HomeLow carbon futureTop ten resources on UK renewable energy

Top ten resources on UK renewable energy

1 DEE Solar Energy TreeThese days, renewable technologies not only generate 25 per cent of the UK’s electricity, they also generate plenty of data, giving us the chance to get a clear picture of what’s really going on.

We’ve pulled together our top ten resources as a quick reference guide, including stats, interactive tools and inspiration from the miscellany of initiatives that have taken root across the country.

1. Top of our list is Sustainable energy without hot air, the online version of the late, widely respected Professor David MacKay’s eponymous book. Sometimes snarky (“I’m concerned about cutting UK emissions of twaddle – twaddle about sustainable energy”) but always clear and informative, it guides you through the numbers and formulae so you can figure things out for yourself. MacKay was appointed chief scientific adviser at the Department for Energy and Climate Change (DECC) shortly after the book was published and it’s a rallying cry for evidence based decision making. Not a quick read, but rewarding.

2. Forgive the unashamed plug, but our own Renewable Energy Locator is a recently launched interactive site providing those who live in England and Wales with an easily accessible picture of how renewable energy is doing in their area compared to others. It includes maps, graphs, and a postcode search. We couldn’t include Scotland and Northern Ireland due to the lack of easily comparable data, but there are other great websites along similar lines.

3. If you’re interested in potential, the national heat map estimates heat demand right down to the scale of individual buildings, so you can spot the most likely locations where heat distribution infrastructure could be beneficial or economic. It also maps the heat capacity of water sources – rivers, estuaries, canals and coastal sites – indicating where heat pumps could best be sited. Continuing the water theme, this atlas of marine energy resources visualises the amount of tidal, wave and wind energy across the UK continental shelf.

4. Specifically on wind, the Crown Estate’s offshore wind electricity map estimates the total electricity being generated by offshore wind, right down to how much is coming from each wind farm. This website is rich in fascinating factoids. Did you know the blades of the tallest commercially operational turbine in the UK sweep an area the size of two and a half football pitches? You could also check out Winderful, which uses real time data too, but from both onshore and offshore wind turbines.

5. More detailed information can be found on the UK wind energy database, which allows you to search every UK wind project, whether operational, under construction or a twinkle in a constructor’s eye having just made it through the planning process. Information for different regions and counties can be viewed on a map or a list rich in specifics, giving precise location, number of turbines, capacity and who the project developer is.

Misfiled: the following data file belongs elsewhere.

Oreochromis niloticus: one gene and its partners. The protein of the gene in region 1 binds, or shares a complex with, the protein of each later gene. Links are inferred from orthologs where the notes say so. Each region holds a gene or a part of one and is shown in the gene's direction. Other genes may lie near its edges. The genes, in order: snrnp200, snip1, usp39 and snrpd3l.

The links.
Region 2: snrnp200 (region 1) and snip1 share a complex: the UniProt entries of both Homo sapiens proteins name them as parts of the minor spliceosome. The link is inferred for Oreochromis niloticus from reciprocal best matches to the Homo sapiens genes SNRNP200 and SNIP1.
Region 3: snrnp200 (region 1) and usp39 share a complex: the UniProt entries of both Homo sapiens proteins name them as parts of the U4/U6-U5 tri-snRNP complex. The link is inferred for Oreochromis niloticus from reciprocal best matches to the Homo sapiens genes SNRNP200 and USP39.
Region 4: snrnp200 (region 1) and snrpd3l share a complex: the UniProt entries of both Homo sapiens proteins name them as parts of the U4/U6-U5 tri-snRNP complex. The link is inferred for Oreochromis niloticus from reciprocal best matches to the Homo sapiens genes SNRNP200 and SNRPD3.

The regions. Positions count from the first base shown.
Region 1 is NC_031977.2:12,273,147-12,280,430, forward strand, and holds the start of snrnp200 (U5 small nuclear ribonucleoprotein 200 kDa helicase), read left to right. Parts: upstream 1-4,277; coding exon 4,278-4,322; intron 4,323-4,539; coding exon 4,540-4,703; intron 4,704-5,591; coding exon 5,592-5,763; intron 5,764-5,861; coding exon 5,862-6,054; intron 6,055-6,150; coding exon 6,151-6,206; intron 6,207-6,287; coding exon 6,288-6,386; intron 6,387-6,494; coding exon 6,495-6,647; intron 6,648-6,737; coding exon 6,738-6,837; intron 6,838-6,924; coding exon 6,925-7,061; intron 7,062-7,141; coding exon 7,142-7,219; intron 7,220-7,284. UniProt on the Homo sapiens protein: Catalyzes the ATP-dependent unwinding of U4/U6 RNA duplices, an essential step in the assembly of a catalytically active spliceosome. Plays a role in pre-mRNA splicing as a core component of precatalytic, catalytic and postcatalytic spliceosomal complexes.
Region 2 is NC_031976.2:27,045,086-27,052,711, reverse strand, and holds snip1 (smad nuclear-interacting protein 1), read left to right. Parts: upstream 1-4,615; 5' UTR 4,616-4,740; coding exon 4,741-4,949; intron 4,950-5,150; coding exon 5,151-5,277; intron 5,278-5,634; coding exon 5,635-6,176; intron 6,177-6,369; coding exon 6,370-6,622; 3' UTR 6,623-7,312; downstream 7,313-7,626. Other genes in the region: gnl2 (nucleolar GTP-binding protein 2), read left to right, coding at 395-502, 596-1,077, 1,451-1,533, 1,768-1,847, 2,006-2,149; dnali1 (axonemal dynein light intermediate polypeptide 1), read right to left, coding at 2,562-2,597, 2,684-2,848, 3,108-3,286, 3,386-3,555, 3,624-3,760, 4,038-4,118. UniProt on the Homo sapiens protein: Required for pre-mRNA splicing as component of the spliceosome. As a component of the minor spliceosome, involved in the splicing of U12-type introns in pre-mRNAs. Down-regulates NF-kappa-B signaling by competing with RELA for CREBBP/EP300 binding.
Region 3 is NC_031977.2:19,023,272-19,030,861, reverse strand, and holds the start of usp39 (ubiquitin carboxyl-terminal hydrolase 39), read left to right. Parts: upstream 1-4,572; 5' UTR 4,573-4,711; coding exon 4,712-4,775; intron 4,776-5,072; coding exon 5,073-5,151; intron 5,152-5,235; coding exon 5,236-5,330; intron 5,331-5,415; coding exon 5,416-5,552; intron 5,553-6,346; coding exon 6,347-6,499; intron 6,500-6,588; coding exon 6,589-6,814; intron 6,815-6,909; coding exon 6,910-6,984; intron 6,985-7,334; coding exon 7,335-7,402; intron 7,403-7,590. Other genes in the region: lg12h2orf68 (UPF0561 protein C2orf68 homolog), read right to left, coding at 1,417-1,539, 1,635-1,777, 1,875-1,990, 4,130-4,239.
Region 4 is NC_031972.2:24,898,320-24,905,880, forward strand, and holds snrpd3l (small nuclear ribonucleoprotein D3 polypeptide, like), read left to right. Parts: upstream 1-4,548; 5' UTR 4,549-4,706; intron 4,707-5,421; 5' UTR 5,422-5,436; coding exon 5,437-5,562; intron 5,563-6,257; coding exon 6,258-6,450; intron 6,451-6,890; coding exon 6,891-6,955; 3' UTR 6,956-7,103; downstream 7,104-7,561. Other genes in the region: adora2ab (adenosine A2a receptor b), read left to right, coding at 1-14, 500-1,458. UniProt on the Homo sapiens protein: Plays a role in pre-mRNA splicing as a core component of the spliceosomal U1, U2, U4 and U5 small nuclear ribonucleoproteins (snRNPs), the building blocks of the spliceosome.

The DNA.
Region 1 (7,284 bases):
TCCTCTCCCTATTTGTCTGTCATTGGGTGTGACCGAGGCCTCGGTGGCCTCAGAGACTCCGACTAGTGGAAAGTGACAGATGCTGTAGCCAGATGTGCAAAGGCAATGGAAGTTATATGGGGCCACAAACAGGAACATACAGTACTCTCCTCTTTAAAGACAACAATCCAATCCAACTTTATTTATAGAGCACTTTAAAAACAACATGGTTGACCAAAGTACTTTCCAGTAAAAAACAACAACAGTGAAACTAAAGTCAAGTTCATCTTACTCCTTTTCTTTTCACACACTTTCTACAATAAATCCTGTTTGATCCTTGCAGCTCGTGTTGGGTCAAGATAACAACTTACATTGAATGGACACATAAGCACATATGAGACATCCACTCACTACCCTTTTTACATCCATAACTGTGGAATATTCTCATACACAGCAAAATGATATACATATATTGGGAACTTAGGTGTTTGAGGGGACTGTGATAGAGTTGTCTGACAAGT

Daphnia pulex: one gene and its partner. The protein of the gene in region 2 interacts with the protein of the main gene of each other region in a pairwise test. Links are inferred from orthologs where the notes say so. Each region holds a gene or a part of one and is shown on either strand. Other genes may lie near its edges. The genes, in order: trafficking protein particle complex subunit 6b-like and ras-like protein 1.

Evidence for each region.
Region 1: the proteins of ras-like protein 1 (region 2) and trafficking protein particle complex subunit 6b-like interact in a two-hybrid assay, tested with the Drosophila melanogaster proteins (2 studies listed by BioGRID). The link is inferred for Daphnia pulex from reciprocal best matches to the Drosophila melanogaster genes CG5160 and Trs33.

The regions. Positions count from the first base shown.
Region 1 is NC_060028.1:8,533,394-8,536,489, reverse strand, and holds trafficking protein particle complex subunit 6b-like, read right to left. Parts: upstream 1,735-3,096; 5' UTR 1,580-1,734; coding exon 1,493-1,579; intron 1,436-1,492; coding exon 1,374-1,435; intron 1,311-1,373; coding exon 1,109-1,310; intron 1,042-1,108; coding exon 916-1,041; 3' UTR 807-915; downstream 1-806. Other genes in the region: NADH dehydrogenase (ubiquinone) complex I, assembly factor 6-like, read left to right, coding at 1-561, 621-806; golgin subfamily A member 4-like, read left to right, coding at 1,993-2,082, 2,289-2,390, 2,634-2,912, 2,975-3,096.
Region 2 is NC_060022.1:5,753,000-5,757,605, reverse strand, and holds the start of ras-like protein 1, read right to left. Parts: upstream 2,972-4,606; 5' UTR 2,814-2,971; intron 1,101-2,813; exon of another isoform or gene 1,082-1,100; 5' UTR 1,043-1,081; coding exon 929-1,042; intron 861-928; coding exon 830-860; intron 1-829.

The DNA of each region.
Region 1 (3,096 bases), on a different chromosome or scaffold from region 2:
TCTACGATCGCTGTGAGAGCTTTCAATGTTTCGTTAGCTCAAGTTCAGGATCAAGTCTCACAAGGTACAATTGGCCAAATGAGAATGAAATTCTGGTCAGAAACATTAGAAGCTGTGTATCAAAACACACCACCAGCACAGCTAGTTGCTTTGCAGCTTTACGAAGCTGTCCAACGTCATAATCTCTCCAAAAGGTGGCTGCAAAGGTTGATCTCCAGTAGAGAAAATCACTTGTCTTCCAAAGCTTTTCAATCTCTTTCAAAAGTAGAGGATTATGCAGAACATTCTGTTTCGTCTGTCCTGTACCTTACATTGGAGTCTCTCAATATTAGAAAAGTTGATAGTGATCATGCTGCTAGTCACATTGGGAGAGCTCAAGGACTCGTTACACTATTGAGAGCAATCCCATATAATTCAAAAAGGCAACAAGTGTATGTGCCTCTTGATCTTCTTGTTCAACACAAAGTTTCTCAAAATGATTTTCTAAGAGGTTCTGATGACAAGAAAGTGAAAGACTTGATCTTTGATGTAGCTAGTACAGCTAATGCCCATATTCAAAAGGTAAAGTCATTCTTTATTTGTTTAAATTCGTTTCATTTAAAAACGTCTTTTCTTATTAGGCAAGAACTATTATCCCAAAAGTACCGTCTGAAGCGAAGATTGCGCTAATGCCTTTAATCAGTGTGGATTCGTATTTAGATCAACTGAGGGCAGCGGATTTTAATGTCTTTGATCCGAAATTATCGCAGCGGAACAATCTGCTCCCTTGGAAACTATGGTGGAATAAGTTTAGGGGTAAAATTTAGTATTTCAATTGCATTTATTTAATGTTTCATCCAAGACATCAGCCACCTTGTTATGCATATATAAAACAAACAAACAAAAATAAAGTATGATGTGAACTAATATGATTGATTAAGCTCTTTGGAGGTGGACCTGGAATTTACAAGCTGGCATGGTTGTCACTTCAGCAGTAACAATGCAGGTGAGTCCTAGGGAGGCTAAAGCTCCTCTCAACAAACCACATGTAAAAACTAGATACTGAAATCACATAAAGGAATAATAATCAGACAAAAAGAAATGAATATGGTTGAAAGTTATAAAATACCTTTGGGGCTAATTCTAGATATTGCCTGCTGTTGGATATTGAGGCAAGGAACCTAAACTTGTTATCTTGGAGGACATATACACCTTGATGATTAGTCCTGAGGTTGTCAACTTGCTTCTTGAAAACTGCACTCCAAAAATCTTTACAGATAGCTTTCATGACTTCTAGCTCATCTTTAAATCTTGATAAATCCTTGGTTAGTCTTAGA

(Incidentally, there’s a gap in the market here, for sites giving information about technologies other than wind. Perhaps Google should be nudged into producing a UK version of Project Sunroof?)

6. One great thing about this sector is that it’s not only for big companies; communities across the UK have also been rolling up their sleeves and entering the fray. For real world know how, check out CSE’s Plan LoCaL. This explains the technologies and practical considerations, with information videos about setting up a renewable energy project, from project management and community engagement through to planning permission and financing.

7. Have fun playing at being the government with DECC’s 2050 calculator. It lets you “take control and create your own energy pathway for the country” to reduce greenhouse gas emissions by at least 80 per cent by 2050. Covering all parts of the economy and all the greenhouse gas emissions released in the UK, it makes you realise the trade-offs involved. You can download all the assumptions and calculations, and it’s available as a classic (more discoverable) version or a simplified simulation. For those with worldwide clean energy ambitions, there’s also a global calculator.

8. For stats whenever you need them, the canny data-crunchers at Sandbag have built a smartphone app, with live feeds of three numbers they say “everyone should be watching”: CO2 intensity of the UK’s electricity, the EU carbon price and the concentration of CO2 in the atmosphere. It also shows which technologies are providing the UK’s electricity at any given moment and for the next 24 hours.

9. We like reminding ourselves that support for renewables amongst the British public has remained stubbornly above 75 per cent, despite the negative media coverage. In the most recent poll, only four per cent were opposed. You can follow what the public thinks about renewables via DECC’s public attitudes tracking survey.

10. Finally, ending on a high, It’s Happening is a cheerful compilation of positive and quirky stories of “things going right” from the creative team at 10:10. Go here for an uplifting vision of the future, including lovely images and fun turns of phrase like “volcano power” and “milk fridges powered by cow poo”.

That’s our top ten, but please share any useful resources you think we’ve missed via the comments below.

Image: Bristol’s solar energy tree, Demand Energy Equality


Written by

Amy is senior policy adviser in the low carbon energy theme. She joined Green Alliance in June 2014. Follow her on Twitter @ASmallAMount